My name is Dennis Gong. I am a Biomedical Engineering and Applied Math & Statistics major at Johns Hopkins University. At Johns Hopkins, I work in Dr. Jordan Green’s immunoengineering and drug delivery lab, working on improving the potency of artificial antigen presenting cells (aAPCs) to improve immune stimulation with graduate student Savannah Est Witte. This summer, I am working in Dr. Michael Snyder’s multi-omics focused lab with Dr. Lihua Jiang to study the proteomic signatures of aging. In general, the Snyder Lab works to develop and use a variety of approaches to analyze genomes (DNA), transcriptomes (RNA), proteomes (protein), and regulatory networks, applying these approaches to understand human variation and health. My particular project involved understanding upregulated and downregulated protein pathways in aging to develop organ-specific maps of aging regulatory networks.
Aging is a dominant risk factor for many diseases, including cancer, cardiovascular disease, and neurodegeneration, and is associated with a variety of molecular changes including telomere attrition, DNA damage, mitochondrial dysfunction, and immune impairment. While exploratory studies in model animals have demonstrated the possibility of health and life extension with various intervention strategies, a targeted investigation of the molecular signature of aging may provide new insights. High-throughput -omics datasets have provided a more comprehensive map of molecular changes and have shown that aging is distinct at molecular, cellular and tissue levels. My project provides a proteome level characterization of age-related molecular changes in order to identify age-associated proteins and relevant biological pathways.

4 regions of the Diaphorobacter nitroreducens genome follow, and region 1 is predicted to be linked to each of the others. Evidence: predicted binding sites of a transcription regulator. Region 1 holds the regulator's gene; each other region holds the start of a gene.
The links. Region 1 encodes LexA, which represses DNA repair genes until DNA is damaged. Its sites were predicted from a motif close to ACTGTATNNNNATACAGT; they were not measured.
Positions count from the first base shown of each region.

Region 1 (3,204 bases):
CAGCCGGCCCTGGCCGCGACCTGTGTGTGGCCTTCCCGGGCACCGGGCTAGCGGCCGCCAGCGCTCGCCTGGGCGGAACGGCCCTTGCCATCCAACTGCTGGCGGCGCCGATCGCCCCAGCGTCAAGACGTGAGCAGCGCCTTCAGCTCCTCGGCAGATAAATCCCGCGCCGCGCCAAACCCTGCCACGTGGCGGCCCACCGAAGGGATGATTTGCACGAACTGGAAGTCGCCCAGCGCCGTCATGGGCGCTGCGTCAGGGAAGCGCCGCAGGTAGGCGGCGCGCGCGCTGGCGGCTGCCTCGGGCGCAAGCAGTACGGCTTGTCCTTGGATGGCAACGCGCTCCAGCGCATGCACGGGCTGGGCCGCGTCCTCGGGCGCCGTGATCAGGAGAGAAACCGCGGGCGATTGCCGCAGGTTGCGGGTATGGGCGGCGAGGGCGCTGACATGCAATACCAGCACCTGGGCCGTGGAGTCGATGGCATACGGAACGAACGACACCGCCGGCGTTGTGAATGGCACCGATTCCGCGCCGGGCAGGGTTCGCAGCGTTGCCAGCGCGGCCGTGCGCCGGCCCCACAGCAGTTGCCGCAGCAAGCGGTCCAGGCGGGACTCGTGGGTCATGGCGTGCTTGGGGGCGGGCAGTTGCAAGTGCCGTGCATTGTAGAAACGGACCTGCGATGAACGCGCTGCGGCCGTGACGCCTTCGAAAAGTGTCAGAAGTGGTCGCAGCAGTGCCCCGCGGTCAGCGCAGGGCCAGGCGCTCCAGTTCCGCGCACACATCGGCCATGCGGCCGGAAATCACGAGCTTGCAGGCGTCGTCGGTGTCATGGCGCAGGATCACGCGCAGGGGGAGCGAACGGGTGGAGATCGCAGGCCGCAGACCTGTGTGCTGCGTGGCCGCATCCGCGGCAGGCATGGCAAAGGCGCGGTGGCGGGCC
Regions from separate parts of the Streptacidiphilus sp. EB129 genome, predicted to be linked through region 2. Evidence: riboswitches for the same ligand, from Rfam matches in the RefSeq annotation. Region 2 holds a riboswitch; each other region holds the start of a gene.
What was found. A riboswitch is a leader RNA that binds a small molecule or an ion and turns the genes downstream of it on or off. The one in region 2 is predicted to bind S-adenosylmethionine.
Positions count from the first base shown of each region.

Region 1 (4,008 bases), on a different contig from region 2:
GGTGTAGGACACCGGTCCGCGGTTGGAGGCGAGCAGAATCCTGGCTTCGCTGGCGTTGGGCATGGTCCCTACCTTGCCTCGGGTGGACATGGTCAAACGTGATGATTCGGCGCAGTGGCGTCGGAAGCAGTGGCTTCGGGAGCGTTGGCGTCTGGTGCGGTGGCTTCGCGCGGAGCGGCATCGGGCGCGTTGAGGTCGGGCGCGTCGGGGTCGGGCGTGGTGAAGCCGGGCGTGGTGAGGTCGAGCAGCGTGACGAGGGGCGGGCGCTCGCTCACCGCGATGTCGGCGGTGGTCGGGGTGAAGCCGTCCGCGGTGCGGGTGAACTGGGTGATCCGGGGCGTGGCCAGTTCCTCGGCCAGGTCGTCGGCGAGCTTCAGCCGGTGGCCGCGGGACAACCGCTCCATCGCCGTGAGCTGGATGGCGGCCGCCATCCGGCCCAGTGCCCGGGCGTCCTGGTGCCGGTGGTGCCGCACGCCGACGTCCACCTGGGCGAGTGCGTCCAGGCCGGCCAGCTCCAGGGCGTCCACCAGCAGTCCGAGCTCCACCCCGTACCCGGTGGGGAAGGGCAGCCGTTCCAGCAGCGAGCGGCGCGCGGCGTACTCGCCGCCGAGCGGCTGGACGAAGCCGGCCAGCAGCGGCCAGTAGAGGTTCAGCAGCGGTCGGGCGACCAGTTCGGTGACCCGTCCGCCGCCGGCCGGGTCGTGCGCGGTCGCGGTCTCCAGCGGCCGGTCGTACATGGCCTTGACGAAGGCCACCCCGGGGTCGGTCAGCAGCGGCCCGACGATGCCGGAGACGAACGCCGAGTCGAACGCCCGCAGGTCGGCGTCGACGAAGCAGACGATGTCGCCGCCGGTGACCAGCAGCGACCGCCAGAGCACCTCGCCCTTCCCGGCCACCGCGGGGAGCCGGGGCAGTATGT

The Genotype-Tissue Expression (GTEx) project has sequenced human tissue samples from 1000+ people and 56 organ types, with 12,000+ measured proteins. The GTEx cohort contains all age groups, and includes transcriptome, genome, and proteomic data. Using linear regression methods, associations between protein expression and age can be developed. The result of this correlation analysis will be a list of aging-associated proteins that can be cross-referenced with similar analyses of genomic and transcriptomic data to elucidate aging-related pathways and develop aging biomarkers. These biomarkers are essential for developing a quantitative clinical understanding of disease, which can be used to measure the efficacy of therapeutics in clinical trials and give clinicians a quantitative understanding of the ‘molecular age’ of their patients to inform risk of developing disease. Additional uses might include identifying appropriate trial groups to segment the patient population as well as developing therapeutic targets.